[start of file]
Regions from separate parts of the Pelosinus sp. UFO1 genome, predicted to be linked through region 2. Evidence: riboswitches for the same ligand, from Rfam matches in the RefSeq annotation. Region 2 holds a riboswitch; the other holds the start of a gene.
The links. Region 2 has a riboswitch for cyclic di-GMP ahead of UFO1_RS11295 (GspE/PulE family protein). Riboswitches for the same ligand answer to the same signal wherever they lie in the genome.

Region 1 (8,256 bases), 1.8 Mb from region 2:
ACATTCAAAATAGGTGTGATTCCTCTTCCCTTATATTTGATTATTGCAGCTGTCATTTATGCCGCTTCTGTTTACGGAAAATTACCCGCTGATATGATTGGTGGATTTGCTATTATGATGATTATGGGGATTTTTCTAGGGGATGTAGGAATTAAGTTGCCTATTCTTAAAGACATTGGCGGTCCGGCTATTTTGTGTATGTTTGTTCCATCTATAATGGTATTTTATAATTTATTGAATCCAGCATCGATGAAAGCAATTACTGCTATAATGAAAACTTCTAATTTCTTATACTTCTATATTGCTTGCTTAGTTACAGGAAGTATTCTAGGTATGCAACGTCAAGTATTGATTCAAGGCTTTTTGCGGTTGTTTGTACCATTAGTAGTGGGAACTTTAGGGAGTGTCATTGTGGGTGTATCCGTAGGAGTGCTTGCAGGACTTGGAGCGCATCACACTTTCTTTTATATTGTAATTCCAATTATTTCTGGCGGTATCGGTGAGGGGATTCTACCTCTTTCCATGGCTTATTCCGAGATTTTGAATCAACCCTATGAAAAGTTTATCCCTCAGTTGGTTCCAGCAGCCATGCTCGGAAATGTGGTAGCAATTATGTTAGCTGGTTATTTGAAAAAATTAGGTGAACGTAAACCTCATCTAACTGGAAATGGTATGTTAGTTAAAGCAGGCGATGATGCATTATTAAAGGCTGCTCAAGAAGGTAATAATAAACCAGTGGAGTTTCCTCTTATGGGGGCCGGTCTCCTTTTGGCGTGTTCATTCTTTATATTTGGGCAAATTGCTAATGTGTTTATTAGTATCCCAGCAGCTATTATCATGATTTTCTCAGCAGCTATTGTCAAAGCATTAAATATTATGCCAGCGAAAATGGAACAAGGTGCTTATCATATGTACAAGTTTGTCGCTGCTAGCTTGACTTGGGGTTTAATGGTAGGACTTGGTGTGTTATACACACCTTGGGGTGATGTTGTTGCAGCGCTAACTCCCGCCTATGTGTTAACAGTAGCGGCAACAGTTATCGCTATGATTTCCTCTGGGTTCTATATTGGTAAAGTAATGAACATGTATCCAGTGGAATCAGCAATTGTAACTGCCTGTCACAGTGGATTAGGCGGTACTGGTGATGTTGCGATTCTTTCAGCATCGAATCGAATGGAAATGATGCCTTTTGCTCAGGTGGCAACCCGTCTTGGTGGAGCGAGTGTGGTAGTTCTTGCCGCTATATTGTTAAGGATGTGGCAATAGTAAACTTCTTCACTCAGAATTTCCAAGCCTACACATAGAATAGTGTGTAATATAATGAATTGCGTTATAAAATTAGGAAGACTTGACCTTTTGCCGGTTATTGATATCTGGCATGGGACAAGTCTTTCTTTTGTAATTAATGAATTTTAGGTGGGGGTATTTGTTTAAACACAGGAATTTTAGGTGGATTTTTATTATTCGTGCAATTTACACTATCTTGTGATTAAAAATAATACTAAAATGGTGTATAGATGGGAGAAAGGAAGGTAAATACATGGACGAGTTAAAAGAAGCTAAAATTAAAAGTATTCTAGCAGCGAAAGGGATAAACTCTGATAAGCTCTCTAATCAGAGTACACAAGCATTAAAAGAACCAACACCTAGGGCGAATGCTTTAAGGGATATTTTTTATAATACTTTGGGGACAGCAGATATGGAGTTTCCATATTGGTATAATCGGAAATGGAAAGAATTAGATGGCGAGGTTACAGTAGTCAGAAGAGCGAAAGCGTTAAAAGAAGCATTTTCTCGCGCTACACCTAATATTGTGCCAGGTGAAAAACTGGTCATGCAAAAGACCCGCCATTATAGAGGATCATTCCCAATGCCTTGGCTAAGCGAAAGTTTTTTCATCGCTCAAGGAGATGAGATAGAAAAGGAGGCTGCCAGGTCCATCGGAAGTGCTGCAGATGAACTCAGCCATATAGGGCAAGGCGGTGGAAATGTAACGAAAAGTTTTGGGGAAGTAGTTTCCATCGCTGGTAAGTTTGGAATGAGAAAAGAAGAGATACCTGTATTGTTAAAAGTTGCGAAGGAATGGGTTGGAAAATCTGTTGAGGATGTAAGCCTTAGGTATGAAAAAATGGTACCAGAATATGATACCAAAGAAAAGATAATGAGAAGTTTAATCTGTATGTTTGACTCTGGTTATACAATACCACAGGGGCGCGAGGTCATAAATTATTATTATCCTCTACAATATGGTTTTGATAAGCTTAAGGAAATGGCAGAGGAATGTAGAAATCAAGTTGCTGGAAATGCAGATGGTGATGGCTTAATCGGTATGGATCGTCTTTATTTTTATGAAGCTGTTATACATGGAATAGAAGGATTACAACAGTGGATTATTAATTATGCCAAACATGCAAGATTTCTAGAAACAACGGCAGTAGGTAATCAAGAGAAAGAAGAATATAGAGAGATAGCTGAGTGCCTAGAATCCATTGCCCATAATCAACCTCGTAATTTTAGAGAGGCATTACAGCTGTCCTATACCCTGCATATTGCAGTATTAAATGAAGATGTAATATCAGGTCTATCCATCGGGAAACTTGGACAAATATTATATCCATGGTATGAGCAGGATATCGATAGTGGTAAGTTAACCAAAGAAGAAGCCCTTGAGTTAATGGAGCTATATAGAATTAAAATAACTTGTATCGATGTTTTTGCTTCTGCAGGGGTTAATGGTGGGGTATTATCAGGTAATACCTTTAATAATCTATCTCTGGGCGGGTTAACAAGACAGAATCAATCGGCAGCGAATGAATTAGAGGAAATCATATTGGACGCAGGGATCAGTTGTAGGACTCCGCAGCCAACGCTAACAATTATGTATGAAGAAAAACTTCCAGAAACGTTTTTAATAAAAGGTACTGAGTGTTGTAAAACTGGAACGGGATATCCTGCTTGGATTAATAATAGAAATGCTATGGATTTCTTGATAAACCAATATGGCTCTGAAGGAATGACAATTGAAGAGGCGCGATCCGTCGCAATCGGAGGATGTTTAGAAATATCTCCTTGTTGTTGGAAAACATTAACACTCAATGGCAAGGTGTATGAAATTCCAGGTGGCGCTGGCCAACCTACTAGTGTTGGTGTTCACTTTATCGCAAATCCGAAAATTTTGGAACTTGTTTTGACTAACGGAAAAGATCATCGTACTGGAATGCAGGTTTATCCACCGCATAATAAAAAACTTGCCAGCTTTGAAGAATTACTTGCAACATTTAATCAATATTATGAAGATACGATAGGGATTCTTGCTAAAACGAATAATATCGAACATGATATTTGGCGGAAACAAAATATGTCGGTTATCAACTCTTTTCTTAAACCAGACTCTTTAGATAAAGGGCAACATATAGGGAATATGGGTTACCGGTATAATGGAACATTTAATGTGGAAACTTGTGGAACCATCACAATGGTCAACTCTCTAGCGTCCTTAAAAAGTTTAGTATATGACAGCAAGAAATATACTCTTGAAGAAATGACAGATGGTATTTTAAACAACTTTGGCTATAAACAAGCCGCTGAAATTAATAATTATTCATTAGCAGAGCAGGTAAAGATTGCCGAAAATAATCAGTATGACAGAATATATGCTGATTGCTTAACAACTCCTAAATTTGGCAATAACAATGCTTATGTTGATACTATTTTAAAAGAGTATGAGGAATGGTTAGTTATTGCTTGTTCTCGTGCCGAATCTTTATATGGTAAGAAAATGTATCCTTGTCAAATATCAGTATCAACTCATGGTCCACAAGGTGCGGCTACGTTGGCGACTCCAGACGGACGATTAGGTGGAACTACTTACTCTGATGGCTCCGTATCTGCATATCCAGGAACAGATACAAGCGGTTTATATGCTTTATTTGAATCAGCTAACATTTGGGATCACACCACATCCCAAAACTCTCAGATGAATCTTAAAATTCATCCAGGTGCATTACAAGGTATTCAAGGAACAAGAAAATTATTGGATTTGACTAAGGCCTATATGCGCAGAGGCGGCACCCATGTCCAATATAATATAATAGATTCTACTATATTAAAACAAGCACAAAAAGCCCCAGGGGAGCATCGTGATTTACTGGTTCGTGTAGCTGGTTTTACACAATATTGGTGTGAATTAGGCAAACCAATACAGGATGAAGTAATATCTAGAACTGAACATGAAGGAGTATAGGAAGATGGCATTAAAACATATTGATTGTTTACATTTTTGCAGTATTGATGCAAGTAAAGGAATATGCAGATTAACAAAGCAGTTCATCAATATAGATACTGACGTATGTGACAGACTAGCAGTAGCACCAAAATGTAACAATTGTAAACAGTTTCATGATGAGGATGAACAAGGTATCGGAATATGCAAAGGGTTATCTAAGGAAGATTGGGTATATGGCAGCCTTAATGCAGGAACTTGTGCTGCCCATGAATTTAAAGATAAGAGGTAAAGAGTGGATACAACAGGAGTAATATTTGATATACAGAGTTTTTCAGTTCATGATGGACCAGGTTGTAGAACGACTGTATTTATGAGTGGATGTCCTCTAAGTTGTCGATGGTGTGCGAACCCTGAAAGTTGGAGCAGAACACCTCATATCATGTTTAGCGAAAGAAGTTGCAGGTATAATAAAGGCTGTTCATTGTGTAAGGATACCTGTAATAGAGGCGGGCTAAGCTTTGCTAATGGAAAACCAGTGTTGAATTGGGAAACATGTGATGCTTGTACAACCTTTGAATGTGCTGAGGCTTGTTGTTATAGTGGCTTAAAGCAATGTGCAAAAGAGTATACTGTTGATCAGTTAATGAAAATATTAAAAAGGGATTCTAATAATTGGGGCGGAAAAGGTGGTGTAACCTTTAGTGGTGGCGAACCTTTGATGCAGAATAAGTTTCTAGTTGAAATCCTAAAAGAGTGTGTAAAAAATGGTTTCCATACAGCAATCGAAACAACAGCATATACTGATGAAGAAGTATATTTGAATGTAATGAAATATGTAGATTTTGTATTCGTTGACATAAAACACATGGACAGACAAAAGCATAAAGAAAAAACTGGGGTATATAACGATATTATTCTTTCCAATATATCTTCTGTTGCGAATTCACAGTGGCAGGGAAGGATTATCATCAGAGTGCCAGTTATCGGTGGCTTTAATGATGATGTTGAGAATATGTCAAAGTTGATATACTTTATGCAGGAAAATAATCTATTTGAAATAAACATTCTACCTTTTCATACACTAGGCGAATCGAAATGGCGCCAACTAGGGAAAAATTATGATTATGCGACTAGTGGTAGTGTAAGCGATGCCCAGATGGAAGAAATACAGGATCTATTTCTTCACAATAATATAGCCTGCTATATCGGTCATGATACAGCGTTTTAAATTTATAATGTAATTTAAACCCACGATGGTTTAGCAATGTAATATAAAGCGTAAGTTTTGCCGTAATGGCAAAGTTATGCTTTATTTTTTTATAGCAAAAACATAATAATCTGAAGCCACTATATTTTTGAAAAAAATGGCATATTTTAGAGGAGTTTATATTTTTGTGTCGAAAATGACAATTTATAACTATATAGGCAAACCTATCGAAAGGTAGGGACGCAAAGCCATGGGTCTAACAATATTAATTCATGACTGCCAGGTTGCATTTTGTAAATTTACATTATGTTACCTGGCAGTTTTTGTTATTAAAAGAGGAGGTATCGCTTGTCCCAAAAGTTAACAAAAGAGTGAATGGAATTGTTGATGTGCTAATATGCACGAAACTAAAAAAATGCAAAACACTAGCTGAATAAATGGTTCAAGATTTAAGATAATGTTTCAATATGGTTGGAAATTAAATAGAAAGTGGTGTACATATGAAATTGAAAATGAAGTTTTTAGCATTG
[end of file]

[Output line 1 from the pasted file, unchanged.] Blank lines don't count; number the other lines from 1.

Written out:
Regions from separate parts of the Pelosinus sp. UFO1 genome, predicted to be linked through region 2. Evidence: riboswitches for the same ligand, from Rfam matches in the RefSeq annotation. Region 2 holds a riboswitch; the other holds the start of a gene.